When telling the story of a place, historians often turn to official documentation first – published books and periodicals, legal documents, and reports. Increasingly, however, ephemeral materials such as postcards and menus that were created for short-term use, are consulted as documentation of a place’s day-to-day life and culture.
Staff from the Pepperdine University Libraries Special Collections and Archives visited the Malibu Library in July to discuss the value of ephemera in telling Malibu’s story. During their talk, Melissa Nykanen (Associate University Librarian for Special Collections and University Archives) and Kelsey Knox (Archivist for Special Collections and University Archives) also shared examples of ephemera from the Malibu Historical Collection at Pepperdine, which has been widely popular with scholars, students, and the public alike.
A Malibu Times article by Judy Abel captured the evening’s atmosphere of excitement and discovery:
Since ephemera was meant to be discarded, it does not have the marks of other historical documents.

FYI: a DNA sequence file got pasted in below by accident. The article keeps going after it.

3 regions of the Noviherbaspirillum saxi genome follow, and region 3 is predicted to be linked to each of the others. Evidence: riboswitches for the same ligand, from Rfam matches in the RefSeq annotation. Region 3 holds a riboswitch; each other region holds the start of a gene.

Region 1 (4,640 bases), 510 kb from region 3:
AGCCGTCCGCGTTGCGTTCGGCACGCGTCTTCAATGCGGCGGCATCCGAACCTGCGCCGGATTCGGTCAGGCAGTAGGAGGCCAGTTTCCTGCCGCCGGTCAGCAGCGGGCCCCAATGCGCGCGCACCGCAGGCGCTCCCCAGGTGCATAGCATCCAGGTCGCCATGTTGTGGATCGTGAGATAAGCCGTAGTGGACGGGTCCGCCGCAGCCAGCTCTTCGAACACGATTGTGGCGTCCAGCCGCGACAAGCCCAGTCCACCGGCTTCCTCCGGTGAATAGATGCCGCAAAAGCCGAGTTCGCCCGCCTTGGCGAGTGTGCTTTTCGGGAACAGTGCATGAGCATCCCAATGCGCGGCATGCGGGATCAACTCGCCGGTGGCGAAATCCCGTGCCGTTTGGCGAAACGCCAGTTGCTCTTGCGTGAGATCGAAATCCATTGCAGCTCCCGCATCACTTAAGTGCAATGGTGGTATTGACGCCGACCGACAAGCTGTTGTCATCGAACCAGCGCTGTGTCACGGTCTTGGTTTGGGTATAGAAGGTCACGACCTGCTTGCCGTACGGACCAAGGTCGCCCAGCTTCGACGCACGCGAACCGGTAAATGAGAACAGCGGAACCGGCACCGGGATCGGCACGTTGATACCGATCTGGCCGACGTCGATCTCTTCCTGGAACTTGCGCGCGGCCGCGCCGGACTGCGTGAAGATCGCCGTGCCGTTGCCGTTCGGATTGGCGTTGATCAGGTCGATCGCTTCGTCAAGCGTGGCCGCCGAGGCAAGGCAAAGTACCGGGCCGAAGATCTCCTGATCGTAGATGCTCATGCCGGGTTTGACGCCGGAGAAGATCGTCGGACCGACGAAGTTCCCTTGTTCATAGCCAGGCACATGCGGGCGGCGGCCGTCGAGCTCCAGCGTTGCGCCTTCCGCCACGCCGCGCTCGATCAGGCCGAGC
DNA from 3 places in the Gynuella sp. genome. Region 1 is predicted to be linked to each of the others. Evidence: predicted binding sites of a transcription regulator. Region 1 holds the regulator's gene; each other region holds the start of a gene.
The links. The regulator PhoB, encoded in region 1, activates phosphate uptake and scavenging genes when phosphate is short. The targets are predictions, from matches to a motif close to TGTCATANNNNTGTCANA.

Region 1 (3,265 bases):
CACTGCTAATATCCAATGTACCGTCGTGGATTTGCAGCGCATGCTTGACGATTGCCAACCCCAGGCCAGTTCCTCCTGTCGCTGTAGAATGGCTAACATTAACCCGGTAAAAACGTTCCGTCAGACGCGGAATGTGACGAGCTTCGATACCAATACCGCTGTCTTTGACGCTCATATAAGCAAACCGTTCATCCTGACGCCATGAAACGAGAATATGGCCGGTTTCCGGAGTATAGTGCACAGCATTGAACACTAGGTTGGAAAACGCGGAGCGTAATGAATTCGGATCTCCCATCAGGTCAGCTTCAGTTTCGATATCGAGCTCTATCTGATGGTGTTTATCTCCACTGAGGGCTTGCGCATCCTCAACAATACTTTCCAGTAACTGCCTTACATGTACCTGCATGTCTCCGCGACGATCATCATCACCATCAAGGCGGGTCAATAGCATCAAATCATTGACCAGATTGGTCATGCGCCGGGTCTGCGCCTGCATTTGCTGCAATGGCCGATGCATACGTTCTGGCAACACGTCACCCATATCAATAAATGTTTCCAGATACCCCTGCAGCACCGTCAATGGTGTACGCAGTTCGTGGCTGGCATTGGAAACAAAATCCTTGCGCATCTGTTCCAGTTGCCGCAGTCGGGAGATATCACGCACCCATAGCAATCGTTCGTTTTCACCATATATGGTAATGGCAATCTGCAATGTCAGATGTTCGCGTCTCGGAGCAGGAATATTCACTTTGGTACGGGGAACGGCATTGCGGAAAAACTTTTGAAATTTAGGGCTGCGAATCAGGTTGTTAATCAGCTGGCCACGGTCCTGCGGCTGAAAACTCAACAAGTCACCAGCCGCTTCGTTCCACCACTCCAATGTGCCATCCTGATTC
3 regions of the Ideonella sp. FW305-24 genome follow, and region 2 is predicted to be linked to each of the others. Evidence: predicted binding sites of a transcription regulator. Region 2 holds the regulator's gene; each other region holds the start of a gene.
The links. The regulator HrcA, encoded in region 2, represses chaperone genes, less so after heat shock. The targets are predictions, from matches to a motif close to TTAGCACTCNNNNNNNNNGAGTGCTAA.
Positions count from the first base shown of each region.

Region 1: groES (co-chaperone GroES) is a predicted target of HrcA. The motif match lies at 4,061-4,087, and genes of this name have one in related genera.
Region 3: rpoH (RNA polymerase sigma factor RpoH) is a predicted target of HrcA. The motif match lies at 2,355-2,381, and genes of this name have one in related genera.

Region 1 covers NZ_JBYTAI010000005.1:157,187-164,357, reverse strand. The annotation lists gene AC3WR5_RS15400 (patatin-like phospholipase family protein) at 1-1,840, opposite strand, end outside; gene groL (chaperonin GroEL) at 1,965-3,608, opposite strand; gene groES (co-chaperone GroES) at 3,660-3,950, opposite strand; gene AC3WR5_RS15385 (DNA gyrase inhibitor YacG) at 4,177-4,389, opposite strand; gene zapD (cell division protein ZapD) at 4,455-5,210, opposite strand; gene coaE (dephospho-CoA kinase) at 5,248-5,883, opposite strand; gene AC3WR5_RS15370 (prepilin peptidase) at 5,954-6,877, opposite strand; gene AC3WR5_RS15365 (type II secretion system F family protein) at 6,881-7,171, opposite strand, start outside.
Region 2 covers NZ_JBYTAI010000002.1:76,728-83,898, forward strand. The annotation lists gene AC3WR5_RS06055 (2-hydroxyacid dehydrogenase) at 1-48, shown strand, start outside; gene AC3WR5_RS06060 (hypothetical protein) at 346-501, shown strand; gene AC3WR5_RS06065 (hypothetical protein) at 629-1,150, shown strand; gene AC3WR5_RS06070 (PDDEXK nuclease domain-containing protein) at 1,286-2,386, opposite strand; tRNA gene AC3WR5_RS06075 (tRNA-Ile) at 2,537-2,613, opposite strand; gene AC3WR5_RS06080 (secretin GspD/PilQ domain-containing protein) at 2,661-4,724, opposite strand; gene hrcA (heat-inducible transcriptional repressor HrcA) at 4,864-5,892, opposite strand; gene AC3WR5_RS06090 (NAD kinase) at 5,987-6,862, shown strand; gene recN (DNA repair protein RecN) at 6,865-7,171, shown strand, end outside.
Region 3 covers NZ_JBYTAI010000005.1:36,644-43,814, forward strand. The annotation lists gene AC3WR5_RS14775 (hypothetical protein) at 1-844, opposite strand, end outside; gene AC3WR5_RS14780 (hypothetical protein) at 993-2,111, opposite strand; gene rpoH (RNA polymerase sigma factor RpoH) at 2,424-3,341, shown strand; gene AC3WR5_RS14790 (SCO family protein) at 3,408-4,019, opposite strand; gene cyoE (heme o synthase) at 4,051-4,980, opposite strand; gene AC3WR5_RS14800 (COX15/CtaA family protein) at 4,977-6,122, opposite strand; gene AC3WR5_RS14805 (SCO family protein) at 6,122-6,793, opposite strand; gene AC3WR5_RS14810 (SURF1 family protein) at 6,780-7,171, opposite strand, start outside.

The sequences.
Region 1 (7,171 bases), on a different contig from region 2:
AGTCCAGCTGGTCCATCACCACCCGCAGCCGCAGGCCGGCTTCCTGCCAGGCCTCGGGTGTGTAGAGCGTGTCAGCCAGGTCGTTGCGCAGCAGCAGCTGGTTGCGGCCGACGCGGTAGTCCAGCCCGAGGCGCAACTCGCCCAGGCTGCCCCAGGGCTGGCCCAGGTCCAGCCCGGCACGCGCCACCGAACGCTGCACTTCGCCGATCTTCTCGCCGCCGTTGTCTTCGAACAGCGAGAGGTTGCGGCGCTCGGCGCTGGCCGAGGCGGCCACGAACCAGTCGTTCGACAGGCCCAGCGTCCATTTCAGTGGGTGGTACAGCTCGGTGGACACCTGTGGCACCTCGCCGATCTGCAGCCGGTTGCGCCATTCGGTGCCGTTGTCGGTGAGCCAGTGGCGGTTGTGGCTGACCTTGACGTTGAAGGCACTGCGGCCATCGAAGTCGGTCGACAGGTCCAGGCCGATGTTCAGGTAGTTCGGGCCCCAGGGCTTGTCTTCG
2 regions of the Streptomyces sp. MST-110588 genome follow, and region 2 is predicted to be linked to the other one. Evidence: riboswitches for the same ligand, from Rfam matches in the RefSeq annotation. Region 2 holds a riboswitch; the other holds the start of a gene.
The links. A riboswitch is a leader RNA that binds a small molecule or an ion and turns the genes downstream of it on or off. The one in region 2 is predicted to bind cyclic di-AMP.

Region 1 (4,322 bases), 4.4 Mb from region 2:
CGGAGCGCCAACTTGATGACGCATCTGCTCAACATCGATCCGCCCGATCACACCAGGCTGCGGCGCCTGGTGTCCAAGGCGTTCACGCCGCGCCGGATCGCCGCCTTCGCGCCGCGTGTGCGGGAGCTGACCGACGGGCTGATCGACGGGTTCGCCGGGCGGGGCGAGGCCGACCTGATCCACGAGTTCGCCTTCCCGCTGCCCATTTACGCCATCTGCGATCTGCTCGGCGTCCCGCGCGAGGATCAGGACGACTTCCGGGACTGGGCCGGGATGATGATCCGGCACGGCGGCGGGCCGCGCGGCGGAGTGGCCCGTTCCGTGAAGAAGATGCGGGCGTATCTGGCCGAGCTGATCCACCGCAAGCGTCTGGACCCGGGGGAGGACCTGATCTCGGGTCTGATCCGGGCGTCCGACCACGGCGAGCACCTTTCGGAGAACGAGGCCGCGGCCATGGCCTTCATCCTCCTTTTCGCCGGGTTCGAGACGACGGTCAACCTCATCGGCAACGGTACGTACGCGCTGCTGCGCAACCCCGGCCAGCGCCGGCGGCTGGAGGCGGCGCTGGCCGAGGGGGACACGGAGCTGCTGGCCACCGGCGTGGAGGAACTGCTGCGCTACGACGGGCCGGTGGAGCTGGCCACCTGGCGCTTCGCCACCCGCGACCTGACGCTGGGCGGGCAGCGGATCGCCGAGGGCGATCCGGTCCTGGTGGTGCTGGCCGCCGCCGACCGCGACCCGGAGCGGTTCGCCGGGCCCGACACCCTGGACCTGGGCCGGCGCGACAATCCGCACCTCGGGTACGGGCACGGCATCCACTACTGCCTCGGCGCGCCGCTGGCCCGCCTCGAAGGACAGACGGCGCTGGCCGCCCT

“One of the challenges is they don’t have dates on them,” Nykanen said. “The best we can do is ask around or guess. That’s why we like to talk to the community—to get information we don’t have.”
Some of that information was provided by Pete Haynes, who wrote about his childhood recollections in his book 1950’s Malibu: Growing Up in Paradise. As live bait tickets from the Malibu Pier were displayed, he commented he sold them as a kid. “An anchovy was 5-cents.”
Jim McHenry discovered his parents’ telephone number listed in a slim Malibu phone book—displayed with numbers only five digits long. McHenry and Haynes were part of the first graduating class from Webster Elementary School. McHenry recalled speaking daily to his friends in his canyon on their shared party line.
Summarizing the importance of ephemera, journalist Suzanne Guldiman noted in a Malibu Surfside News piece (subscription required) that ephemeral materials “open a window into the past, offering researchers a perspective on the minutiae of everyday life.”
Malibu residents are invited to consider donating their personal collections to the Pepperdine University’s Special Collections, which available for view by the public by prior appointment. The Pepperdine Digital Collections can be viewed online at http://pepperdine.contentdm.oclc.org/.
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